Next morning he was surprised to find himself quite disappointed that the worktop was resolutely clear of unexpected offerings. He wondered whether he should have a word with the people in the flat above him about the strange happenings in his kitchen, to find out whether any uninvited items had appeared up there. Then he remembered that the flat had changed hands a couple of months ago when old Mr & Mrs Forest had found the stairs too much for them to cope with. He hadn’t yet met the new occupants and felt it might put him in an unfavourable light should he introduce himself with such an outlandish story. They might well believe they had come to live above a madman.

The following day was a Saturday, one of Harry’s trolley collecting afternoons. It was hot, tiring work with only a brief tea break, so when he had completed his duties at six o clock in the evening he decided to call in for some reviving fish and chips on his way home. There was a long queue of increasingly restless customers and Ted, the proprietor, seemed rushed off his feet.

“I’ll give you a hand, Ted,” Harry offered and for the next couple of hours he was busy shovelling chips, brandishing salt and vinegar and making neat newspaper packages while Ted coped with the more hazardous task of frying.

“Thanks Harry” Ted said when the rush had at last subsided. “Have a double portion of cod and chips with my compliments.” Harry bore the hot, greasy parcel home and went straight into the kitchen to warm a plate and collect a knife and fork,. There on the worktop was a small red and black sachet bearing the legend “Szechuan spicy tomato sauce.” He picked it up. It felt strangely liquid and the contents moved fluidly inside the brightly coloured pouch. Harry felt out of his depth but at the same time intrigued and as he munched his fish and chips he began to seriously wonder what this newfangled food would taste like.

Harry began to hatch an idea. After his four hour trolley collecting stint at the supermarket on Sunday morning was over he called in at Ted’s on the way home. Sunday lunch time trade was always sparse and Ted was just closing up. They went through to the back, sat down and opened a couple of cans.

“Ted, I could do with your help” said Harry, always one for the direct approach. “I’ve decided I’d like to have a try at this Chinese stir fry sort of food.”

Ted looked at him blankly. “No good asking me” he replied. “I’m a straight forward fish and chips fryer. Don’t have no truck with these strange foreign ways. Anyway, what brought this on all of a sudden?”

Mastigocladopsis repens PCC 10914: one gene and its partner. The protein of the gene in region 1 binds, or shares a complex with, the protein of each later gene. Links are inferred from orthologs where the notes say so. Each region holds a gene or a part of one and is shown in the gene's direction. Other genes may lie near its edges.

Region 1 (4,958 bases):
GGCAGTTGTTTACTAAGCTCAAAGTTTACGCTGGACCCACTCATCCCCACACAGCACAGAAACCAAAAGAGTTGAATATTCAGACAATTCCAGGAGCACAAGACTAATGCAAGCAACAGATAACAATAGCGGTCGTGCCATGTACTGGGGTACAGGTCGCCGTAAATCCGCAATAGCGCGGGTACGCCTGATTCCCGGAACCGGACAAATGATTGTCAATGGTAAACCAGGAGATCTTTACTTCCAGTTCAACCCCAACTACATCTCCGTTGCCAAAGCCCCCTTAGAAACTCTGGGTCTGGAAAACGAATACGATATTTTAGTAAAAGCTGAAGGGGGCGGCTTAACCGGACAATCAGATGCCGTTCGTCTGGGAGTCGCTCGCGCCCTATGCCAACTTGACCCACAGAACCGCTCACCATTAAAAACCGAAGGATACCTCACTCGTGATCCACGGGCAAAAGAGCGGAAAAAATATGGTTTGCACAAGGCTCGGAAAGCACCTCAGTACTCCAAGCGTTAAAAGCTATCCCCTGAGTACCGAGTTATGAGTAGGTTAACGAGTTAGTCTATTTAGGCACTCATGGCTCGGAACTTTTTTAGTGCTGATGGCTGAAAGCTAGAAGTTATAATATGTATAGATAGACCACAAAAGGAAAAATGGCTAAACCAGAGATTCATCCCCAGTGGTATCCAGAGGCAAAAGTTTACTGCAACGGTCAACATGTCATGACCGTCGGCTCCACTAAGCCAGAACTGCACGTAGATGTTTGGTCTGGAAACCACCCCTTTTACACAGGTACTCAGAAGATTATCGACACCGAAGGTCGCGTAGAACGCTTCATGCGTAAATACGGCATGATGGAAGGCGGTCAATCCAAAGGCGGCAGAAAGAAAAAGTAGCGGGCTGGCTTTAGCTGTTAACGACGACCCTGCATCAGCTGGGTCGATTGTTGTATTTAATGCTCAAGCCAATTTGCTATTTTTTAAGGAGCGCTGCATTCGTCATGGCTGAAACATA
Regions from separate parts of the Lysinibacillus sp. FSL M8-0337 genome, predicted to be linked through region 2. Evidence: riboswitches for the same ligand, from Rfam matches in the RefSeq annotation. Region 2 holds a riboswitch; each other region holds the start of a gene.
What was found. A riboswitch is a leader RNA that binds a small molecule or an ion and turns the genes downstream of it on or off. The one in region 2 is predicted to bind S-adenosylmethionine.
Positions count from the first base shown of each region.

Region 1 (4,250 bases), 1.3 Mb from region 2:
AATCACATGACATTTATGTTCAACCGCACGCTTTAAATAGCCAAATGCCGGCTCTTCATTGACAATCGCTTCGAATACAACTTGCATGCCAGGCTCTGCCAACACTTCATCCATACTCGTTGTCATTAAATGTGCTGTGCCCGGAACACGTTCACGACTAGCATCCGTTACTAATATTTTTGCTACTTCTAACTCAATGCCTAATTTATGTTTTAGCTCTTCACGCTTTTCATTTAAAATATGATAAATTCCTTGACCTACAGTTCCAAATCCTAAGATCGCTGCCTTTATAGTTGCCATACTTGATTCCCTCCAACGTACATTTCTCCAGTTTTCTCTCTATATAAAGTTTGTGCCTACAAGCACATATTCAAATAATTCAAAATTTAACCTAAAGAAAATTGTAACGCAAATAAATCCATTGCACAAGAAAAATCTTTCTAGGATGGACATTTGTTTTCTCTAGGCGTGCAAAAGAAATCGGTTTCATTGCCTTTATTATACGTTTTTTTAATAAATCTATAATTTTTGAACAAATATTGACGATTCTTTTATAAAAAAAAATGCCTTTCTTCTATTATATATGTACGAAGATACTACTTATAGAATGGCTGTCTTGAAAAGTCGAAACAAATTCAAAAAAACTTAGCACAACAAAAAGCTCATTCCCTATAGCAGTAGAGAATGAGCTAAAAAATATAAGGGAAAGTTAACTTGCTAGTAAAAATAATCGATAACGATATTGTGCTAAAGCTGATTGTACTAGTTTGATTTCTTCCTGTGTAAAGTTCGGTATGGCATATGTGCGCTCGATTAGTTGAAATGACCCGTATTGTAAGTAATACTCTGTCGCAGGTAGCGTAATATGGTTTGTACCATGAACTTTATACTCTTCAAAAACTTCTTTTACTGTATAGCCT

“Can’t really explain” said Harry “It’s something I just want to do. Thanks anyway Ted.” He ambled back to his flat disappointed that his first foray into the new venture had ended in failure.

Harry had a lie in on Monday morning after his trolley collecting exertions of the weekend and in the afternoon, fortified by two fried eggs, beans and chips, took the bus over to Rhoda’s for a cup of tea. He stayed for a slice of fruit cake and a joke with the grandchildren when they came out of school then took the bus back, arriving home around 5 o’clock. As he entered the front door he was met with a heady assortment of rich and unrecognised aromas. Harry sniffed appreciatively. The kitchen door was shut and as he tentatively pushed it open he was greeted with more mysterious but deliciously fragrant odours. A small slim figure in dark trousers and scarlet shirt was bent industriously over his cooker, working away feverishly with a metal instrument in either hand, lifting and tossing a flurry of vegetables in a wide shiny pan.

“What the hell is going on?” Harry gazed round in bewilderment at an array of small white dishes, each heaped with unfamiliar foodstuff. The figure turned and pushed back a strand of shiny black hair from her heat flushed face. Warm brown eyes looked smilingly into his.

“Hallo Harry. You’ve timed it just right.” She opened the fridge and handed him a cold beer. “Go through and sit down. Supper’s nearly ready.”

Obediently he stumbled through to the dining room. The table was laid with a crisp white cloth and at each place lay a small white bowl with a blue dragon design, together with a curved white china spoon. Beside that rested a pair of chopsticks.

“We’ll start with wonton soup, then we have spring rolls, prawn chow mein and sweet and sour pork with stir fried vegetables and noodles of course.” She beamed at him as she carried in the steaming dishes of food. Harry leaned back and sipped his beer. Whatever was happening to him it felt good.

“I don’t understand…” he began. “Did Ted send you?”

She smiled, she did a lot of smiling and shook her head. “I have big confession. I see you are lonely man who eats too much bad food so I show you my food, bit by bit to get your interest.”

He glanced upwards and raised his eyebrows. She nodded. “Yes. I live in upstairs flat now”

She came over and stood close to him, picked up the chopsticks and placed them in his nerveless fingers. He was conscious of a warm, feminine fragrance and the soft touch of her silk shirt against his bare arm as she bent forward. Her smiling brown eyes gazed at him tenderly and his limbs turned to jelly. Her slim fingers closed over his.

“Now I teach you to use chopsticks,” she said.